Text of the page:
In case you missed it -- and I actually did -- hundreds of Websites were blacked out yesterday in protest of some proposed US legislation. The Stop Online Piracy Act (SOPA) has a self-explanatory intent, but aspects of it have many people crying, "Censorship!"
I've had a hard time writing about yesterday's protest without getting entrenched in a debate over the First Amendment, so I'm just going to avoid that topic. But the uproar is so interesting because there could be a lot of business at stake.
The best SOPA synopsis I've seen so far is in the Wall Street Journal. The bill's biggest supporters are movie and music companies, and the loudest protestors are Web companies. But I'd rather look at the implications for the electronics industry.
Semico's Michell Prunty crystallized the issue in her blog The Agony of Digital Rights Management. SOPA is really about digital rights management, and DRM is crucial to the supply chain.
Prunty's observation that the semiconductor industry "likes to think it doesn't have to worry" about DRM, because people say "those things will work themselves out" struck a chord with me. In our world -- the digital ecosystem -- content is king. A lot of content relies on hardware from cradle to grave. The sounds and visuals of most movies and music don't happen without a whole lot of support from technology, from the cameras used to film movies to the LEDs and switches under the on/off button of your PC, smartphone, or tablet.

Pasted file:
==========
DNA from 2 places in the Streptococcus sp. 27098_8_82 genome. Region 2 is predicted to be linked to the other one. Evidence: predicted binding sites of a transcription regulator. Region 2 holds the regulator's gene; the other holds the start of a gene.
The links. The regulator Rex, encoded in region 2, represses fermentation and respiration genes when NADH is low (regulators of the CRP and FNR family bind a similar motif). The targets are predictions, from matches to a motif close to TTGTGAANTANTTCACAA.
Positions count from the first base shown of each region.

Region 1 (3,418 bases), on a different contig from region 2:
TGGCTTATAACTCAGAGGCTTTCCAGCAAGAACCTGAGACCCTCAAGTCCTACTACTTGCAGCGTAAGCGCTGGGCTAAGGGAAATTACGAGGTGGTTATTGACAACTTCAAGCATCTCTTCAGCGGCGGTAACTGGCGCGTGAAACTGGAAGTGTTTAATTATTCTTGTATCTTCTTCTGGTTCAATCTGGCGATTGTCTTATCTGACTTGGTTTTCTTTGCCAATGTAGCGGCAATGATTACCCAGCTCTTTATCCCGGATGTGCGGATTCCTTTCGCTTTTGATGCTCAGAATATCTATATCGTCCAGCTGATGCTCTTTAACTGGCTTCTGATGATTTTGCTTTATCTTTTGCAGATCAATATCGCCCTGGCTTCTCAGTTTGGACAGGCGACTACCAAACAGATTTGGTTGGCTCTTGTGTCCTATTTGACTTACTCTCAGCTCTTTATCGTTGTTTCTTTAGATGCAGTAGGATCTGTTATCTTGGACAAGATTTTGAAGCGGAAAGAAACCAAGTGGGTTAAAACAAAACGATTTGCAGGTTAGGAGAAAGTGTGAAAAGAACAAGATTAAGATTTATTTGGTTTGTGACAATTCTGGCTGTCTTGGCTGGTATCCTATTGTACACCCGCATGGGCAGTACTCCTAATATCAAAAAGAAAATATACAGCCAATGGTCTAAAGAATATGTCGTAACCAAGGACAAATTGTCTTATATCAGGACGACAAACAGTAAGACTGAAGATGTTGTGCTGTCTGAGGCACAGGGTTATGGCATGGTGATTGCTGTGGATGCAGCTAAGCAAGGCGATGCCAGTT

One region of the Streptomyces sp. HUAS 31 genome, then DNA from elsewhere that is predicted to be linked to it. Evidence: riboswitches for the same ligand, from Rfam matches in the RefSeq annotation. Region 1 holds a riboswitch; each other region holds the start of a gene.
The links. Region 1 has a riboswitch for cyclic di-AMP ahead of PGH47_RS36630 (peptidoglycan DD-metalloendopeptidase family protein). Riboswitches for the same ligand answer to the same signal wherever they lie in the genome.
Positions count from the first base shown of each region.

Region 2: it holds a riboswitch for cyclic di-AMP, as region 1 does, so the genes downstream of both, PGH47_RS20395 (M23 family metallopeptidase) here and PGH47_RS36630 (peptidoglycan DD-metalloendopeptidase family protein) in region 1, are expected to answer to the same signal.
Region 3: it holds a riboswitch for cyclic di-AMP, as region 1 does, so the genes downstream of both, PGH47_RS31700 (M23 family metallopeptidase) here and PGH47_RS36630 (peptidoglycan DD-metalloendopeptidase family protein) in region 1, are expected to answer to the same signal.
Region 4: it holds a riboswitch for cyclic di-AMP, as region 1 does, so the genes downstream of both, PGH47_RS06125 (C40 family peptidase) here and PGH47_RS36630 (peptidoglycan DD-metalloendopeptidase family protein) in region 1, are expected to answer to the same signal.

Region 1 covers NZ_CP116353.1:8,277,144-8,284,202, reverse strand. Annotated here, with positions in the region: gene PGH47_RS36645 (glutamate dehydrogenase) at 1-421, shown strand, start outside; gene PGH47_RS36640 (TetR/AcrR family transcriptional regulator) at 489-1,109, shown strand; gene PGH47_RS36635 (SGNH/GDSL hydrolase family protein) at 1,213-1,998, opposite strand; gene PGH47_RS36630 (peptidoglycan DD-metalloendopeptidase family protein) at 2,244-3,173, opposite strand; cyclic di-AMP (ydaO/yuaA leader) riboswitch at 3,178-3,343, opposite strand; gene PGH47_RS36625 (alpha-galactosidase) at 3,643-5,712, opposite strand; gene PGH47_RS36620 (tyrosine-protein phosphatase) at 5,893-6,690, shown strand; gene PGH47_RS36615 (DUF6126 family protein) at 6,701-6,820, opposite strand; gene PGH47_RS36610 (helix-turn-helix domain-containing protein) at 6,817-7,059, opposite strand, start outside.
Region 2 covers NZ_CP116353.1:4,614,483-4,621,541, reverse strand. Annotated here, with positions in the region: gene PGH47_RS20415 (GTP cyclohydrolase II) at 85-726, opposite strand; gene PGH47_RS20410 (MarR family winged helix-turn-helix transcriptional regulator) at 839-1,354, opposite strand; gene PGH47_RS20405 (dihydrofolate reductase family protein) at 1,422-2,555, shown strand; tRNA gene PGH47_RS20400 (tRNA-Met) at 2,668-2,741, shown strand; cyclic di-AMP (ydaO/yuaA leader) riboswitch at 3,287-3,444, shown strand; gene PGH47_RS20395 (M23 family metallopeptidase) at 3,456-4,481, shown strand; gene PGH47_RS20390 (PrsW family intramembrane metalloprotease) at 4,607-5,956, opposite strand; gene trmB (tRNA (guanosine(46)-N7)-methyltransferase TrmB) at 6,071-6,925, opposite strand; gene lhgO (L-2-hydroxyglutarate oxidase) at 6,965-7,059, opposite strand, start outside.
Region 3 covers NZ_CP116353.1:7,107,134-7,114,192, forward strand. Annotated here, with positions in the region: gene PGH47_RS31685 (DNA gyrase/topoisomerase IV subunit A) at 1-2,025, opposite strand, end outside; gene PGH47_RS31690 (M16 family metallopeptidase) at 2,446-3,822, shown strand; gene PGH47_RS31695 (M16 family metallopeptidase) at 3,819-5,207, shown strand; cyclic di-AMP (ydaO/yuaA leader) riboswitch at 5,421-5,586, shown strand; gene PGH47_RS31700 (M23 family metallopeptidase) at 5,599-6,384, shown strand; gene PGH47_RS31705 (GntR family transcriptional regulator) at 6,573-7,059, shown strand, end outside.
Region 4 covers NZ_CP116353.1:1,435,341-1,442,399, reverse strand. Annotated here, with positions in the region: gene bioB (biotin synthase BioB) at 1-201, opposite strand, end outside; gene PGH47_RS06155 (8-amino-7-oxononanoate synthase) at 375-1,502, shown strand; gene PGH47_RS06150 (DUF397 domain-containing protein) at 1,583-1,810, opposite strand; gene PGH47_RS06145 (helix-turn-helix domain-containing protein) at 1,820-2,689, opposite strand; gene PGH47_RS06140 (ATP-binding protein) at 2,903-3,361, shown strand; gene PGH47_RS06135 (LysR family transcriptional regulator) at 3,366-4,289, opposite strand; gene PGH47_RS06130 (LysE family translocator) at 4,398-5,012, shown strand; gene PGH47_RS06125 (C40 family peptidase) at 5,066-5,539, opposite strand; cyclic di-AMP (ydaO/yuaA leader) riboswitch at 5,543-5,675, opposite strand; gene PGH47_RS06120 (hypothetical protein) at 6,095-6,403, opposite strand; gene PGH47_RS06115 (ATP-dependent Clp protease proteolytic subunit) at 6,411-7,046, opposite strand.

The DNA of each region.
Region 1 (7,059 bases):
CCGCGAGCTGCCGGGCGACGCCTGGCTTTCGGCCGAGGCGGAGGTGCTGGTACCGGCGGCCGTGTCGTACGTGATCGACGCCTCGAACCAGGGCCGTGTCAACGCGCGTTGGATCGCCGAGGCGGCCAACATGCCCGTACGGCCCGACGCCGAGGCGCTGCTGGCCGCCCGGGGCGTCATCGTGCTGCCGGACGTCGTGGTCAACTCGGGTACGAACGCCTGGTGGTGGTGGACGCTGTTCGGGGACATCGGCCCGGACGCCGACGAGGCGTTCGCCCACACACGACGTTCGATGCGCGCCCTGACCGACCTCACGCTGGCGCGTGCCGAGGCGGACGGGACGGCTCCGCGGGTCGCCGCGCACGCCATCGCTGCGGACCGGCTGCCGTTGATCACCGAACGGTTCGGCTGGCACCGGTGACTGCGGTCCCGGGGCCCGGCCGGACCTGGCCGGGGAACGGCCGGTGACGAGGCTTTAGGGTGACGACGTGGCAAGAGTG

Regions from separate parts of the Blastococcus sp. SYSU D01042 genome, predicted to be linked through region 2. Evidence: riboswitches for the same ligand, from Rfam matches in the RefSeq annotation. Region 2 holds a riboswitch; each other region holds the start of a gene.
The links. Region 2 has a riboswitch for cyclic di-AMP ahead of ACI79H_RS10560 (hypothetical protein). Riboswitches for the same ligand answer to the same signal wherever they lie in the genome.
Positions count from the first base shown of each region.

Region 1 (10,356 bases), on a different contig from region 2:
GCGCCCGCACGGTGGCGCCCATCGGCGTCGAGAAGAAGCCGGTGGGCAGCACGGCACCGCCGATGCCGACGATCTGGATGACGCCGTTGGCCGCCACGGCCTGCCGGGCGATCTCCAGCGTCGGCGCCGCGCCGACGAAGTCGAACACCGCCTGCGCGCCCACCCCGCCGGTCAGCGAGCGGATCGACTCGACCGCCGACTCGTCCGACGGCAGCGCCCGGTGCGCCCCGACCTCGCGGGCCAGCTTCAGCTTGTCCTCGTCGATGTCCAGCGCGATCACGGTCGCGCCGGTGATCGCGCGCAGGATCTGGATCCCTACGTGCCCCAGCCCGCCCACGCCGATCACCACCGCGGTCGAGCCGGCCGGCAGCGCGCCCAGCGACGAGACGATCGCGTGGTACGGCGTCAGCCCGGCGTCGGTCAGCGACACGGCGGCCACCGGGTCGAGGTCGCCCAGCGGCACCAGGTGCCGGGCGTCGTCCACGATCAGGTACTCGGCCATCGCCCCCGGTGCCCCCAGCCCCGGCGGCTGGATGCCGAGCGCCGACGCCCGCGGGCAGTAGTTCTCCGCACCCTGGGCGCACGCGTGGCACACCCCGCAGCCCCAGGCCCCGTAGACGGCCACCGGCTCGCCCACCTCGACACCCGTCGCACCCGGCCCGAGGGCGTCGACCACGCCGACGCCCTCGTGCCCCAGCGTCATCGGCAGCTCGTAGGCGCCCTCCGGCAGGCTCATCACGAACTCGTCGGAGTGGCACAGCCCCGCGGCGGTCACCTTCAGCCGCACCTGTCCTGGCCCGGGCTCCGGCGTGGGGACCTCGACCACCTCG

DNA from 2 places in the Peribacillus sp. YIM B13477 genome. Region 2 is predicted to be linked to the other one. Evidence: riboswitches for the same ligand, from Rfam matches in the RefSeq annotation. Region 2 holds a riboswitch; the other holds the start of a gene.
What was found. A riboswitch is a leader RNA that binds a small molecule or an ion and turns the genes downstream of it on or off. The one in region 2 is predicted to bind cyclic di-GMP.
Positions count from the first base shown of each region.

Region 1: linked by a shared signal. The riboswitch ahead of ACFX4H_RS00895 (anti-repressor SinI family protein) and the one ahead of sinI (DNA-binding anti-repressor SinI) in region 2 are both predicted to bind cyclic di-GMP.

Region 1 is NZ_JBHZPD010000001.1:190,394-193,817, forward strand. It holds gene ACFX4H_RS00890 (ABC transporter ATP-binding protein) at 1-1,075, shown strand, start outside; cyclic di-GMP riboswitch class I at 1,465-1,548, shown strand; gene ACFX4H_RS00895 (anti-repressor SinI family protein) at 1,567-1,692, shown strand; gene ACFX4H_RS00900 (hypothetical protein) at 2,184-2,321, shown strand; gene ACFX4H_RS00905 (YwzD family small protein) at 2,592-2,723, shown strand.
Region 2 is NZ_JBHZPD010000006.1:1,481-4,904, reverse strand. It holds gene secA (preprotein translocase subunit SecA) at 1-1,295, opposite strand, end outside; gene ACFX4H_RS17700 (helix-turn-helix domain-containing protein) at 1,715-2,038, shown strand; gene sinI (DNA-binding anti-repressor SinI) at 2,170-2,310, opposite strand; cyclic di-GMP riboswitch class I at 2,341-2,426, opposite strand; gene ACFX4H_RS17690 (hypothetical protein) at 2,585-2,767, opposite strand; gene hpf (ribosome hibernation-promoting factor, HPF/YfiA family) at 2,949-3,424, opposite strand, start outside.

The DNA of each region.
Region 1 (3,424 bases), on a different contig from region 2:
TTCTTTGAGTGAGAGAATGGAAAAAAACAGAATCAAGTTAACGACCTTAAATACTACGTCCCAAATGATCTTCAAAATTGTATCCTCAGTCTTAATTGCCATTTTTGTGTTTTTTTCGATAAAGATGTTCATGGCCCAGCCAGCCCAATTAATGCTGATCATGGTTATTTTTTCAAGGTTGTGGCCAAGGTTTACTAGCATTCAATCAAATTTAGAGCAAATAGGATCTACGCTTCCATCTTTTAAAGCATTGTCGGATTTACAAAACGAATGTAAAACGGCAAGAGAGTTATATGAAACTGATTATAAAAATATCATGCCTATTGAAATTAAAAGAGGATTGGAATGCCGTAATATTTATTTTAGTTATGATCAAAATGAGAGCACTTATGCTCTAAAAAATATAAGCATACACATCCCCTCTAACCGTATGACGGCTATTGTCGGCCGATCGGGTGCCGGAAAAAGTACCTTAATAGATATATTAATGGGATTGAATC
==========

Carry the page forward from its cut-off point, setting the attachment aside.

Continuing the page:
Do the artists still own the creative rights to this stuff? Of course they do. But much of this content is developed with the assistance of processors, DRAM, disk drives, displays, crystal clear digital sound, and lots and lots of battery life. Hardware companies have skin in the SOPA game.
But making sure copyrights are enforced remains a challenge, as the SOPA opera this week demonstrated. If content becomes increasingly restricted, either voluntarily or by law, licensing costs are going to skyrocket. Legal downloads, in turn, will also become more expensive. Consumers are going to look for more free content (probably pirated) or go back to CDs, DVDs, and cheaper means of entertainment. The digital ecosystem as we know it may suffer. What's the point of owning an iPad if you can't surf and download from the Web? How much are you willing to pay for a song, book, movie, or video? I know there's a price point I won't tolerate, but I haven't reached it yet.
Hardware companies have been battling copyright infringement longer than many Internet companies have existed. I'm not sure these efforts will be any help to SOPA, but it's disingenuous to think only Internet/content companies have a stake in the legislation. So I'd like to hear from you. Does the bill go too far? Or do we need strict measures to preserve the digital ecosystem? Bonus question: Does anyone else find the idea of Wikipedia censoring its own site ironic?